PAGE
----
The within-described invention may be embodied in other specific forms and with additional options and accessories without departing from the spirit or essential characteristics thereof The presently disclosed embodiment is therefore to be considered in all respects as illustrative and not restrictive, the scope of the invention being indicated by the appended claims rather than by the foregoing description, and all changes which come within the meaning and range of equivalence of the claims are therefore intended to be embraced therein.
|Cited Patent||Filing date||Publication date||Applicant||Title|
|US4616257 *||Jun 13, 1985||Oct 7, 1986||Luxtec Corporation||Headlight|
|US4862333 *||Jul 29, 1988||Aug 29, 1989||Brasket Denis R||Corner wall lamp|
|US4972633 *||Jun 26, 1989||Nov 27, 1990||Wright Darrow D||Corner-mounted shield|
|US5136483 *||Aug 28, 1990||Aug 4, 1992||Schoeniger Karl Heinz||Illuminating device|
|US6215519 *||Mar 4, 1998||Apr 10, 2001||The Trustees Of Columbia University In The City Of New York||Combined wide angle and narrow angle imaging system and method for surveillance and monitoring|
|US6283616 *||Sep 10, 1999||Sep 4, 2001||Aboolhassan Zoroufy||Corner mounted illuminator|
|USD354973 *||Apr 5, 1993||Jan 31, 1995||Sony Corporation||Surveillance video camera|
|Citing Patent||Filing date||Publication date||Applicant||Title|
|US7649696 *||Aug 3, 2006||Jan 19, 2010||Thales Avionics, Inc.||Universal security camera|
|US7651281 *||Jan 26, 2010||Pal Tate Industrial Co., Ltd.||Surveillance camera|
|US7719564 *||Jun 25, 2003||May 18, 2010||University Of Science And Technology Beijing||Plug-in kiln video camera and image processing system|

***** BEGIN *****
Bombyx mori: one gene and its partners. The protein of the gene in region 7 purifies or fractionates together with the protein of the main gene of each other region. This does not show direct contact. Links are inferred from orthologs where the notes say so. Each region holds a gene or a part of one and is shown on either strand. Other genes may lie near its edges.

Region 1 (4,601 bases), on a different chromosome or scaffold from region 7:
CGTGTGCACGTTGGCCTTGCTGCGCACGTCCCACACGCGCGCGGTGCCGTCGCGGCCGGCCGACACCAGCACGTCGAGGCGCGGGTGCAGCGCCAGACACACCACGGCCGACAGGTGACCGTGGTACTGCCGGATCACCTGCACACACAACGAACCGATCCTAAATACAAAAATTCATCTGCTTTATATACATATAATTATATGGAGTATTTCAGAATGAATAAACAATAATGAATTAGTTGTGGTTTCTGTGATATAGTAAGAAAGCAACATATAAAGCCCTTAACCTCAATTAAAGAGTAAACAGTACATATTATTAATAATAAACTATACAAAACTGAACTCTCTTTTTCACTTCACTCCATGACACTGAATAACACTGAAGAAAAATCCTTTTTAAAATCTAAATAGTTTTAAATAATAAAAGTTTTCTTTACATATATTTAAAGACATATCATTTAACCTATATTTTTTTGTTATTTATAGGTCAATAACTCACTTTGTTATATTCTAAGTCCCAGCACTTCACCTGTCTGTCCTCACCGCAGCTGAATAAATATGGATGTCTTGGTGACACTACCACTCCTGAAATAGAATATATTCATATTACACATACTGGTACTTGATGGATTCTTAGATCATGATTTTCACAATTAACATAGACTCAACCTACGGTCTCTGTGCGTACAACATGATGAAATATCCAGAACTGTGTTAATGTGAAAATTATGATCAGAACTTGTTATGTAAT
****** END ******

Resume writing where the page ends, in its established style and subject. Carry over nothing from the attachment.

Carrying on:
|US8007126 *||Aug 30, 2011||Halorion Lighting And Security Systems, Llc||Light housing including camera|
|US8572895 *||Jul 29, 2008||Nov 5, 2013||GM Global Technology Operations LLC||Receiver/emitter cover utilizing active material actuation|
|US8908032||Sep 13, 2007||Dec 9, 2014||Axis Ab||Surveillance camera|
|US20050190557 *||Apr 26, 2005||Sep 1, 2005||Cantronic Systems Inc.||Long distance illuminator|
|US20060017841 *||Jul 25, 2005||Jan 26, 2006||Farrell Brian J||Surveillance Camera Mount for Pegboard|
|US20060050147 *||Jun 25, 2003||Mar 9, 2006||Zhengkai Gao||Plug-in kiln video camera and image processing system|
|US20060268116 *||Aug 3, 2006||Nov 30, 2006||Thales Avionics, Inc.||Universal security camera|
|US20080084474 *||Sep 13, 2007||Apr 10, 2008||Axis Ab||Surveillance camera|
|US20080151052 *||Feb 1, 2008||Jun 26, 2008||Videolarm, Inc.||Infrared illuminator with variable beam angle|
|US20090175612 *||Jan 7, 2008||Jul 9, 2009||Pal Tate Industrial Co., Ltd.||Surveillance camera|
|US20090322874 *||Apr 23, 2008||Dec 31, 2009||Mark Knutson||System and method for remote surveillance|
|US20100027119 *||Jul 29, 2008||Feb 4, 2010||Gm Global Technology Operations, Inc.||Receiver/emitter cover utilizing active material actuation|
|US20100118533 *||Nov 10, 2008||May 13, 2010||William Hemby||Light housing|
|US20100328466 *||Nov 1, 2007||Dec 30, 2010||Videolarm, Inc.||Infrared illuminator with variable beam angle|
|US20140240493 *||Feb 28, 2013||Aug 28, 2014||Jong Suk Bang||Sensor lighting with image recording unit|
|U.S. Classification||348/373, 348/143|
|International Classification||B61L25/02, E01B27/00, G08B13/196|
|Cooperative Classification||G08B13/19628, G08B13/19619, G08B13/19632|
|European Classification||G08B13/196C4W, G08B13/196C6, G08B13/196C1|
|Jan 5, 2009||REMI||Maintenance fee reminder mailed|
|Jun 28, 2009||REIN||Reinstatement after maintenance fee payment confirmed|
|Aug 18, 2009||FP||Expired due to failure to pay maintenance fee|
Effective date: 20090628
|Sep 21, 2009||PRDP||Patent reinstated due to the acceptance of a late maintenance fee|
Effective date: 20090924
|Sep 24, 2009||FPAY||Fee payment|
Year of fee payment: 4
|Sep 24, 2009||SULP||Surcharge for late payment|
|Feb 11, 2013||REMI||Maintenance fee reminder mailed|
|Feb 20, 2013||FPAY||Fee payment|
Year of fee payment: 8
|Feb 20, 2013||SULP||Surcharge for late payment|
Year of fee payment: 7